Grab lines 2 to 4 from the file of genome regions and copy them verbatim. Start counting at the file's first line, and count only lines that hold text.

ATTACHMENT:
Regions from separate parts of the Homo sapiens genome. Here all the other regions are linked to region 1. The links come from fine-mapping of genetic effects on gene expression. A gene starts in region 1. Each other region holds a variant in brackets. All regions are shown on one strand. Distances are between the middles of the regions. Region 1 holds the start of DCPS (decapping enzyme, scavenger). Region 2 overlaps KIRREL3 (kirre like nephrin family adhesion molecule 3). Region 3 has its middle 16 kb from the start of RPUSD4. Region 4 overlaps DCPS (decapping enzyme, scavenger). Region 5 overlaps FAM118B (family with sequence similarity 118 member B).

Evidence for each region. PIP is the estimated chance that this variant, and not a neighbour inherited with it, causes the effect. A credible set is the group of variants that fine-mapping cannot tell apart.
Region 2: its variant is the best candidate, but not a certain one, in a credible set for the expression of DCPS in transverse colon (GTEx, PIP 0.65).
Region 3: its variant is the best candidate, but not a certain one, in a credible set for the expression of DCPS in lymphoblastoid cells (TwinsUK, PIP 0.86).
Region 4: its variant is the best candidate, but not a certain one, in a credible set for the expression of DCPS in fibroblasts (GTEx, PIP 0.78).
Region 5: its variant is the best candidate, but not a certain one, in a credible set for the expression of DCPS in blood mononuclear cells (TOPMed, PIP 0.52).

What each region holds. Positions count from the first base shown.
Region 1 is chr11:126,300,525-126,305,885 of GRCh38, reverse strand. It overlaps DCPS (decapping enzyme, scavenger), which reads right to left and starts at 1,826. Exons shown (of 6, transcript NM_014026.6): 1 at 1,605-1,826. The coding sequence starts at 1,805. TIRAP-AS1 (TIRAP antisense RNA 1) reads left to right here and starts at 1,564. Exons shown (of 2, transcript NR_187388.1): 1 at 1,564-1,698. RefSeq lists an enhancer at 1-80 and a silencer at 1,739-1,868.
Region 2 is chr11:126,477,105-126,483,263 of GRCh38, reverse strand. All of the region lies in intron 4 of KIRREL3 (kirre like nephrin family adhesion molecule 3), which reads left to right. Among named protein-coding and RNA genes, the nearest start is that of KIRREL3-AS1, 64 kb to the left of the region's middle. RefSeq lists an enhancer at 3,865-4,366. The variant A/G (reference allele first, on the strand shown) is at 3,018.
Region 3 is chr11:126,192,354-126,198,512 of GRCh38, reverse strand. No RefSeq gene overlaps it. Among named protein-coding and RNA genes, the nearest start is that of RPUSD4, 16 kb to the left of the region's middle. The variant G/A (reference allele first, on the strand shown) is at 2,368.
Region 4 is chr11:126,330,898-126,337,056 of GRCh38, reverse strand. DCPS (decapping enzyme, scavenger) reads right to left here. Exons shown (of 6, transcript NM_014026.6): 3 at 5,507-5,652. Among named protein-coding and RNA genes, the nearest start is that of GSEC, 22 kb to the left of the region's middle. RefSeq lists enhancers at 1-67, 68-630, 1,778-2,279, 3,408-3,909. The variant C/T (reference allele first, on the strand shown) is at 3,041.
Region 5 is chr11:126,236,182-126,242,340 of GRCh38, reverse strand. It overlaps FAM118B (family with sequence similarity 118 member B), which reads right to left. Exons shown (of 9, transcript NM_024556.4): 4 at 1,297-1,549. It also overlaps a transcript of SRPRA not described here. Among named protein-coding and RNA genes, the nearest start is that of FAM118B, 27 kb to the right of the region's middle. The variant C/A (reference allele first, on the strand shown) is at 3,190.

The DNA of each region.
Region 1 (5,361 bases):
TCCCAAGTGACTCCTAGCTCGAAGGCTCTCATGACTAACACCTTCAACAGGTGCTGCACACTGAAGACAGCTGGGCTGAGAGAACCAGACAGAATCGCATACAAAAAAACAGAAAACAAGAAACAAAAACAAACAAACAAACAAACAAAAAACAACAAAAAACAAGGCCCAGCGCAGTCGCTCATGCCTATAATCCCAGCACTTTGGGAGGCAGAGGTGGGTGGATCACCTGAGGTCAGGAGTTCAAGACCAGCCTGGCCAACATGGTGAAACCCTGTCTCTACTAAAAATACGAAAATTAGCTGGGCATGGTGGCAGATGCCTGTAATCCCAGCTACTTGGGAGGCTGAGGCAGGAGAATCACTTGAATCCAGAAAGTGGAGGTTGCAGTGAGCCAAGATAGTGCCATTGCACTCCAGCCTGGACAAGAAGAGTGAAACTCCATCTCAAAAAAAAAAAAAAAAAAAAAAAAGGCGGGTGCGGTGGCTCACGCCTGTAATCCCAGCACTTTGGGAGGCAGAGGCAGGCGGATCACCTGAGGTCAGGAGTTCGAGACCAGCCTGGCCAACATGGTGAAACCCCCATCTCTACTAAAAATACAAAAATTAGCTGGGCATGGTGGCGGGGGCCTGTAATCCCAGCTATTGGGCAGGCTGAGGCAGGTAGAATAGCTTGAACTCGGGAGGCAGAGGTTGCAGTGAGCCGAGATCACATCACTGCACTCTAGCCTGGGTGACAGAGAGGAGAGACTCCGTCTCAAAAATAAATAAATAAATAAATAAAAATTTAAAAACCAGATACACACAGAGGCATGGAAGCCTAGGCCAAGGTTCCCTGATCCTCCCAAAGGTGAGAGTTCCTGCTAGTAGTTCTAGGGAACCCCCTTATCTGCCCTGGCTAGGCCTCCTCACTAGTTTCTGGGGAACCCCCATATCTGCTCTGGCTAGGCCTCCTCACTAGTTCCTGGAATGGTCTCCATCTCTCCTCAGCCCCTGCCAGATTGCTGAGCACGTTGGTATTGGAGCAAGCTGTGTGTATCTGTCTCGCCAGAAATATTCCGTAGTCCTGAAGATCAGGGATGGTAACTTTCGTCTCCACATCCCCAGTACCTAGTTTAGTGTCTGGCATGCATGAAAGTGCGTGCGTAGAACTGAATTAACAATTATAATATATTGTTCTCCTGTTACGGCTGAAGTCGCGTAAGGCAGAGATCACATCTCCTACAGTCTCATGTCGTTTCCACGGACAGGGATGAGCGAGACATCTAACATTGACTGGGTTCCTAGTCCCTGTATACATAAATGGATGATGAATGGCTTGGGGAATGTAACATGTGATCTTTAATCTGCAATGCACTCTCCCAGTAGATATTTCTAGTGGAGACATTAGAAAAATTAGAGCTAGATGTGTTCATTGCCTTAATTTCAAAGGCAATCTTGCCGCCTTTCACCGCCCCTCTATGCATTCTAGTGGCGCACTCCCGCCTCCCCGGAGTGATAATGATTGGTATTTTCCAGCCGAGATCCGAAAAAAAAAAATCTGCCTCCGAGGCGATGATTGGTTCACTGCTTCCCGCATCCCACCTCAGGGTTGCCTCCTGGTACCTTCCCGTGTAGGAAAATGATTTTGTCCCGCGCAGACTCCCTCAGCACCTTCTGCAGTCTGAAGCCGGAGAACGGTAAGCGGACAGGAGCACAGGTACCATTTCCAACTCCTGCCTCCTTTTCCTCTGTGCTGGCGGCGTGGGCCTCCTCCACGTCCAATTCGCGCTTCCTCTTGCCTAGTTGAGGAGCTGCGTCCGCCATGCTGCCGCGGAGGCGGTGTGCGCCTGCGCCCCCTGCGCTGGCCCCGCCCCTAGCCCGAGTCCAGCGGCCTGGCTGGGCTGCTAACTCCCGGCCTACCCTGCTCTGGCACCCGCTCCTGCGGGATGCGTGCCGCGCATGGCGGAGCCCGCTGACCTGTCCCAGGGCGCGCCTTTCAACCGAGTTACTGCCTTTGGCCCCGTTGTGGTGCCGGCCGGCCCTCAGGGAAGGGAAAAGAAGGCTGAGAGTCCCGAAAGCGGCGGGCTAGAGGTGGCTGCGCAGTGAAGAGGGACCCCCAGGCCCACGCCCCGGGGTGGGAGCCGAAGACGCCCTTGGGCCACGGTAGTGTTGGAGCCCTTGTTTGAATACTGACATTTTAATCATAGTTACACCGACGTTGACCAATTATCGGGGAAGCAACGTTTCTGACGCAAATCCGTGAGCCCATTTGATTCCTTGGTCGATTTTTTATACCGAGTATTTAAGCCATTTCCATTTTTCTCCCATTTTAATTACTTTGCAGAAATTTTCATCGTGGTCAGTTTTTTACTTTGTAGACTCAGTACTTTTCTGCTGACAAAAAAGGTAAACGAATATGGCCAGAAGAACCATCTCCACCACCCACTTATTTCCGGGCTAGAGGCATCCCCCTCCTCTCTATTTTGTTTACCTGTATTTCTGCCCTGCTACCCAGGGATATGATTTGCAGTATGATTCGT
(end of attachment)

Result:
Evidence for each region. PIP is the estimated chance that this variant, and not a neighbour inherited with it, causes the effect. A credible set is the group of variants that fine-mapping cannot tell apart.
Region 2: its variant is the best candidate, but not a certain one, in a credible set for the expression of DCPS in transverse colon (GTEx, PIP 0.65).
Region 3: its variant is the best candidate, but not a certain one, in a credible set for the expression of DCPS in lymphoblastoid cells (TwinsUK, PIP 0.86).